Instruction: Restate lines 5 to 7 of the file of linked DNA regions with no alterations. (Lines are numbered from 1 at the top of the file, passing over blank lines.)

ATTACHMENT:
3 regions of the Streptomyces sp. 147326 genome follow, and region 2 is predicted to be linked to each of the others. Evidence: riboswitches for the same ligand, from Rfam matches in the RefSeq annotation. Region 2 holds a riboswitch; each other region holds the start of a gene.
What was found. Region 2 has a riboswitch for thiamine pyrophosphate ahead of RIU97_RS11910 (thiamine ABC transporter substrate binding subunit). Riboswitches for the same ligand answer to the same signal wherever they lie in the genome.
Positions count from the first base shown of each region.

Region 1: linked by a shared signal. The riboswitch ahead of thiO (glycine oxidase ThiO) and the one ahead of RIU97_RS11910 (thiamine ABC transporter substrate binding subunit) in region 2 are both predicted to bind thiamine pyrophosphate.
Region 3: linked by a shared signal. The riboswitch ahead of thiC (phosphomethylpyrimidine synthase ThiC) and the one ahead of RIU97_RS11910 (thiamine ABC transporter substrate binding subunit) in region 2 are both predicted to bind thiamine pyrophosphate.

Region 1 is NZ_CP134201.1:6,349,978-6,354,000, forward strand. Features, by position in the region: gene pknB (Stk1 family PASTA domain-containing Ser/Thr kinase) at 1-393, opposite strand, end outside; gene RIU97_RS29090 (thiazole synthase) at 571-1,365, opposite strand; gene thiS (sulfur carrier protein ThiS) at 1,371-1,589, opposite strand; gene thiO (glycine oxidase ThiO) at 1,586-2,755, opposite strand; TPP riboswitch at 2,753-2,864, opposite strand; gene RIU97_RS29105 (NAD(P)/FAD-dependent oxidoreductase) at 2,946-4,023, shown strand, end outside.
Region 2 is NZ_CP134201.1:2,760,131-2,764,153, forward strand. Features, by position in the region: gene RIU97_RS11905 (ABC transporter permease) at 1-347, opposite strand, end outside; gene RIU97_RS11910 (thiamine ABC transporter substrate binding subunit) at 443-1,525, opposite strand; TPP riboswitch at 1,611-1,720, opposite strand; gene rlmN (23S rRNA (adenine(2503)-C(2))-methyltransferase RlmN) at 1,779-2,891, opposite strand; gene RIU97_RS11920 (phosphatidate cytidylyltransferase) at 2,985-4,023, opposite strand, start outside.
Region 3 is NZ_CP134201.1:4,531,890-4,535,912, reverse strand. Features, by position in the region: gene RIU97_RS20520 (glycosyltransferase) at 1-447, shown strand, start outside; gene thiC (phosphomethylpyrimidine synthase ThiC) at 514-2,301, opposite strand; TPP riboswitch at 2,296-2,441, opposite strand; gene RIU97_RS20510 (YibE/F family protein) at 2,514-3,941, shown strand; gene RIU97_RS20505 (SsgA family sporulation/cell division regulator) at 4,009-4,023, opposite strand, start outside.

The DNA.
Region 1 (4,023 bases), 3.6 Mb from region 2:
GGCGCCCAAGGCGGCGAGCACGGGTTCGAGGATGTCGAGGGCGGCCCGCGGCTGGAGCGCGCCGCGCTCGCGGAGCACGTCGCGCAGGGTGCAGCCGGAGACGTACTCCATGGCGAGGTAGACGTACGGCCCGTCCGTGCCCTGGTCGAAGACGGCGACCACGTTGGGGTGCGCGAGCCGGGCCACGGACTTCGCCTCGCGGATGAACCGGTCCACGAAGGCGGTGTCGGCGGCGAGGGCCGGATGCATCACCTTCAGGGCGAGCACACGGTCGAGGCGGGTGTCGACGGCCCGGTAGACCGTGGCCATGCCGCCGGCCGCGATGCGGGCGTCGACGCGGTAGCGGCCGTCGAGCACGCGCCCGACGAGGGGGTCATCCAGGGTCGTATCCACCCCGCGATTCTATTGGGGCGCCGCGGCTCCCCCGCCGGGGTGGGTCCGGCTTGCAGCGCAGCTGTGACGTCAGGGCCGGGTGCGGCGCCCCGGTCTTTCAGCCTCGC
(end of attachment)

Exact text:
Region 3: linked by a shared signal. The riboswitch ahead of thiC (phosphomethylpyrimidine synthase ThiC) and the one ahead of RIU97_RS11910 (thiamine ABC transporter substrate binding subunit) in region 2 are both predicted to bind thiamine pyrophosphate.

Region 1 is NZ_CP134201.1:6,349,978-6,354,000, forward strand. Features, by position in the region: gene pknB (Stk1 family PASTA domain-containing Ser/Thr kinase) at 1-393, opposite strand, end outside; gene RIU97_RS29090 (thiazole synthase) at 571-1,365, opposite strand; gene thiS (sulfur carrier protein ThiS) at 1,371-1,589, opposite strand; gene thiO (glycine oxidase ThiO) at 1,586-2,755, opposite strand; TPP riboswitch at 2,753-2,864, opposite strand; gene RIU97_RS29105 (NAD(P)/FAD-dependent oxidoreductase) at 2,946-4,023, shown strand, end outside.
Region 2 is NZ_CP134201.1:2,760,131-2,764,153, forward strand. Features, by position in the region: gene RIU97_RS11905 (ABC transporter permease) at 1-347, opposite strand, end outside; gene RIU97_RS11910 (thiamine ABC transporter substrate binding subunit) at 443-1,525, opposite strand; TPP riboswitch at 1,611-1,720, opposite strand; gene rlmN (23S rRNA (adenine(2503)-C(2))-methyltransferase RlmN) at 1,779-2,891, opposite strand; gene RIU97_RS11920 (phosphatidate cytidylyltransferase) at 2,985-4,023, opposite strand, start outside.